Shooting for the moon: SynbiCITE share industrial knowledge at GP-write

  • Posted on 22 May, 2017
The next step in understanding the blueprint for life

On May 9th and 10th, 2017, I joined around 250 other scientists, industry leaders, policy makers and ethicists at the New York Genome Center for the second meeting of GP-write. GP-write is an open, international collaboration that aims to reduce by 1,000-fold within 10 years the costs of engineering and testing large genomes in cell lines.

It’s an ambitious target, but GP-write hopes to follow the successful model of the Human Genome Project by having lofty goals. The HGP slashed the cost of sequencing genomes, created new technology and enabled the development of personalised medicine. GP-write likewise aims to bring teams together, spur technological development and advance our understanding of disease.

I gave a talk on how DNA foundries can automate the writing and assembly of large genomes, enabling molecular biology techniques to be used at industrial scale. The London DNA foundry is among the leading automation platforms for synthetic biology in the world, and we are in a strong position to aid the GP-write project.

My talk went well. An oft-repeated quote at the meeting was by Richard Feynman’s “What I cannot create, I do not understand.” We have an industrial scalable process at the London DNA Foundry. British science is among the best in the world, and we can drive research into building large genomes and understand their constituent parts. Several companies I met were extremely complementary about our problem-solving and know-how.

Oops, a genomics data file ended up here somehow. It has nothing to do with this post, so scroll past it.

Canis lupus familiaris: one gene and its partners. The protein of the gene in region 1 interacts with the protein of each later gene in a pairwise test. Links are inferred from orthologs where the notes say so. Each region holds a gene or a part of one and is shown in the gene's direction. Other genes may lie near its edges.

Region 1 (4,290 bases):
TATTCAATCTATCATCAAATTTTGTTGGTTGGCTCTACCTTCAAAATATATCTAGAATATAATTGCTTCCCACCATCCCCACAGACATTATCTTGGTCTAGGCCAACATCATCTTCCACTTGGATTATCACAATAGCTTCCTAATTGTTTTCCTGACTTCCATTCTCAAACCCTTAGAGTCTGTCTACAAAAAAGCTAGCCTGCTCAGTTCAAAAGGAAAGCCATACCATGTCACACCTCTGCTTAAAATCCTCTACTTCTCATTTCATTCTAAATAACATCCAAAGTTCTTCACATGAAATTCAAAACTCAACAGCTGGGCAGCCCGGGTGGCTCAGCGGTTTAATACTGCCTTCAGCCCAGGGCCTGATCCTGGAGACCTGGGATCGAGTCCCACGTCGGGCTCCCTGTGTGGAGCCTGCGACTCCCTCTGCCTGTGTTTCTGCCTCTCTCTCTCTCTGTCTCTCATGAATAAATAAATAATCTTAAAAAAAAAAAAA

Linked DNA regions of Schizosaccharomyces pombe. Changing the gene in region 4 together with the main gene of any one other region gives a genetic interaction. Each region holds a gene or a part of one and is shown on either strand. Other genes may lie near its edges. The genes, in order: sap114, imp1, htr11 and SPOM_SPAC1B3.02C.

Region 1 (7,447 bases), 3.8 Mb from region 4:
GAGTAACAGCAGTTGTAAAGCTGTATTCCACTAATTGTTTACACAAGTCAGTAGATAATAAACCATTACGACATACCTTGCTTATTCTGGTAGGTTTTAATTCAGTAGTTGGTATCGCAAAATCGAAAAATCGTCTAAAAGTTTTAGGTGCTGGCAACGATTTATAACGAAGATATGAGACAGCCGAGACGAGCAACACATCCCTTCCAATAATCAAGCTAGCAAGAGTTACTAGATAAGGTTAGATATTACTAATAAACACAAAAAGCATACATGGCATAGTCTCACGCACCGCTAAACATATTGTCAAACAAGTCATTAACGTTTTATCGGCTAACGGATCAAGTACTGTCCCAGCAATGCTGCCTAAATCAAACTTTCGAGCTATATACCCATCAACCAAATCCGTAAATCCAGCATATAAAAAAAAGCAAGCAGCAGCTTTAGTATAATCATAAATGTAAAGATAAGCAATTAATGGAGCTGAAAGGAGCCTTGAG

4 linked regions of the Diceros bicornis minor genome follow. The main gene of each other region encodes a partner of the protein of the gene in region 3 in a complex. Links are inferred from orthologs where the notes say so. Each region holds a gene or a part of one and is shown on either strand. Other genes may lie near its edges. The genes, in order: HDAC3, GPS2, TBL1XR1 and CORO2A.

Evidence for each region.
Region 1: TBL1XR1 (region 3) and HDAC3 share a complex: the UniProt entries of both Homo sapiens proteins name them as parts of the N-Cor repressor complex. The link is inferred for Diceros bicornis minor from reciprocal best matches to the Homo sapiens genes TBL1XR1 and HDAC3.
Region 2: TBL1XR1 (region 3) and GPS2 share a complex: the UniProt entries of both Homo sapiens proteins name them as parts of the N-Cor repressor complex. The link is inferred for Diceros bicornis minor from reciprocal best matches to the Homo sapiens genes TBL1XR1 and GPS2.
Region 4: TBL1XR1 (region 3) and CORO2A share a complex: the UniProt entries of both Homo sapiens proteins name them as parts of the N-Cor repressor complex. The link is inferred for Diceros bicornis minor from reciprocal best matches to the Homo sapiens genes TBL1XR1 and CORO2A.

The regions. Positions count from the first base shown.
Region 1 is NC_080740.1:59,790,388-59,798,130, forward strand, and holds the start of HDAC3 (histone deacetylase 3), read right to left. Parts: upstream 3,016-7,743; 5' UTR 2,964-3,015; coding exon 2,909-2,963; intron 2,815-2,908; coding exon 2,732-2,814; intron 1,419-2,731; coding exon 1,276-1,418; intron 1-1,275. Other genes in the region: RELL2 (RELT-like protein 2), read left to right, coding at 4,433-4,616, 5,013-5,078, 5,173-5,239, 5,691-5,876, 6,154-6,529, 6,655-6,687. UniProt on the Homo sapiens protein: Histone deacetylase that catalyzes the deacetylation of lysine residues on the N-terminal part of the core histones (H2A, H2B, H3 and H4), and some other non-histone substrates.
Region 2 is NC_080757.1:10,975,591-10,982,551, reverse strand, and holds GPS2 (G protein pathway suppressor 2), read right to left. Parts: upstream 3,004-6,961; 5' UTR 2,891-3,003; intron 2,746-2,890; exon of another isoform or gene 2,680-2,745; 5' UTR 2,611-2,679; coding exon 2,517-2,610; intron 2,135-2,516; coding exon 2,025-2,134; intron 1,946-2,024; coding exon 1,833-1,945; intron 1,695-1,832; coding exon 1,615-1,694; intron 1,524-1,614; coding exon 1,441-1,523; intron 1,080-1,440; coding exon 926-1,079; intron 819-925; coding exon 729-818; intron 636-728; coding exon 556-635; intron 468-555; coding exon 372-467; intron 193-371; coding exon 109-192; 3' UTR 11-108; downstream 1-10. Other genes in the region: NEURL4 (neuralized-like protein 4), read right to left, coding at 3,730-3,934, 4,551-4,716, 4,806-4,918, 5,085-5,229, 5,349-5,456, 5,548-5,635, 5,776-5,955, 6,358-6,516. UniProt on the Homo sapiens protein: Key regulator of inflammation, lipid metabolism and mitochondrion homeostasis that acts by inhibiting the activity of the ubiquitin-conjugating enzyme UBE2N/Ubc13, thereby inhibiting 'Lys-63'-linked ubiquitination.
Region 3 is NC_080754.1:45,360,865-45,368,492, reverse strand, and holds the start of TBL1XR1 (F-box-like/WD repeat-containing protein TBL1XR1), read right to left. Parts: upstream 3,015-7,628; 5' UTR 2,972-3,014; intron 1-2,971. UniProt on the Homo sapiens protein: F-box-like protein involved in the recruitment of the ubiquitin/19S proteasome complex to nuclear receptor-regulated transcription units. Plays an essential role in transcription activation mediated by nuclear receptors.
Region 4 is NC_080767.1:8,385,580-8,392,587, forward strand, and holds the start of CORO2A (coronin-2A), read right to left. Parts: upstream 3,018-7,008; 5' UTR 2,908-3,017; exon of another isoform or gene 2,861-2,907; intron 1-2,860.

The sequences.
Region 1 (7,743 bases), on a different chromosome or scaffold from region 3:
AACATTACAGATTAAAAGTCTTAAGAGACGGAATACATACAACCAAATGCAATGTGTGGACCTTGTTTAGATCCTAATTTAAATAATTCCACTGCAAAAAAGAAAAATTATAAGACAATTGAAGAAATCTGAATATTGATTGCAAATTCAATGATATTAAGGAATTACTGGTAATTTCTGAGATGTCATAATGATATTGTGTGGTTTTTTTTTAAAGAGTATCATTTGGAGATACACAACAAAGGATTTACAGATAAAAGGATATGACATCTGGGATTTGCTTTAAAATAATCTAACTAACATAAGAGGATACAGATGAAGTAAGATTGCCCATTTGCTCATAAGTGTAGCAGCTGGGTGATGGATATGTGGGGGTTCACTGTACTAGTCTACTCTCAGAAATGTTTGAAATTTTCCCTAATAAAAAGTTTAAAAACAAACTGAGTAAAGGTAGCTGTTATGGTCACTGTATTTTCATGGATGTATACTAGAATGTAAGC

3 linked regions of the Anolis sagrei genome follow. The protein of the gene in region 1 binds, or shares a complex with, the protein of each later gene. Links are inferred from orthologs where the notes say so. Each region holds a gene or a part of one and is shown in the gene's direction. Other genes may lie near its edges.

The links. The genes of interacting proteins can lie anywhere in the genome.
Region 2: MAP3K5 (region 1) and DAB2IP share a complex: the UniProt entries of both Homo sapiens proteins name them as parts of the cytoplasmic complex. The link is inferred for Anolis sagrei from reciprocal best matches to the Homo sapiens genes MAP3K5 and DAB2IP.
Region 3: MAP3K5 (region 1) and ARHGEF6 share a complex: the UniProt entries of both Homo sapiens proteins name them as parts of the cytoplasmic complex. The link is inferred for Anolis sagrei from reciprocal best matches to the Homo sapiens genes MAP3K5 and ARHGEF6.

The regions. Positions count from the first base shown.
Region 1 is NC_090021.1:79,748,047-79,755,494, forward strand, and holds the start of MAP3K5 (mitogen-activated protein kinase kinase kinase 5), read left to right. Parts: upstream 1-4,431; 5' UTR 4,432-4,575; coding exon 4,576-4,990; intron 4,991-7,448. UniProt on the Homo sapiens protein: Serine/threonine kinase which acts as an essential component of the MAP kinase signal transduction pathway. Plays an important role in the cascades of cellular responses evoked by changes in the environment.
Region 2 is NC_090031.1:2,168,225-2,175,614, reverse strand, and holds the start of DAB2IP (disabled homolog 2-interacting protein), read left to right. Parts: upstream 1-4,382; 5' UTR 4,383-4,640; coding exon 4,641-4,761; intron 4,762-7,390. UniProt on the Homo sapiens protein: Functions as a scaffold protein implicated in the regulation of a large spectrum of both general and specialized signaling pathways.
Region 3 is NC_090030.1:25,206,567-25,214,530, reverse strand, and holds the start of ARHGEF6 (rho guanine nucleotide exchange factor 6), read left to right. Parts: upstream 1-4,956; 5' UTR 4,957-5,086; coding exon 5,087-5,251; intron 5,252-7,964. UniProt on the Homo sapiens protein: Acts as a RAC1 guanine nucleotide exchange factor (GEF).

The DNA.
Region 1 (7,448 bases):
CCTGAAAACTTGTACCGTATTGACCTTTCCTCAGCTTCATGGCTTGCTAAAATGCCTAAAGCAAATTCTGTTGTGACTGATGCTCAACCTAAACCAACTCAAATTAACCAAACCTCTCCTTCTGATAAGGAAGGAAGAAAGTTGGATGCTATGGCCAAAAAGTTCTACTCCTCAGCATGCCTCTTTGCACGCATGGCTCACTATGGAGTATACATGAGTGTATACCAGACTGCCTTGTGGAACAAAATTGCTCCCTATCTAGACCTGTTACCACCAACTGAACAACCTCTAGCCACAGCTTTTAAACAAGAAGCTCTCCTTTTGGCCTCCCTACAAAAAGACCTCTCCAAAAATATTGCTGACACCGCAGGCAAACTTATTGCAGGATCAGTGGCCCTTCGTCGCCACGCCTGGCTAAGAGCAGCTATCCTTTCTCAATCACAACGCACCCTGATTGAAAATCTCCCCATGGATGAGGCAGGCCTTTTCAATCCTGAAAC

The first meeting of GP-write in May last year became controversial after it was reported as a supposed ‘invitation-only, closed-door meeting at Harvard University’ to create synthetic human genomes. The meeting and subsequent online publication of a commentary in Science were covered by 195 news outlets worldwide.

Over the last year, GP-write has learned hard lessons about dealing with the media. The Leadership Group are very clear that it is an open, worldwide research collaboration with many people involved, and all research is on cell lines – not human embryos. There was nothing ‘secret’ about the meeting - the first morning of talks was live streamed online.

My presentation was part of a panel discussion involving foundries from across the globe, and I was joined by great speakers from the Edinburgh Genome Foundry and Genome Foundry at New York University, among others.

It was great to see the efforts of teams around the world – from the US, Japan, China and Singapore - in putting together a synthetic yeast genome. There are lots of incredibly motivated people and tech developments in the pipeline and ready to automate. I have lots of enthusiasm for their future, once they become industrialised.

Dr David McClymont, Head of Automation, The London DNA Foundry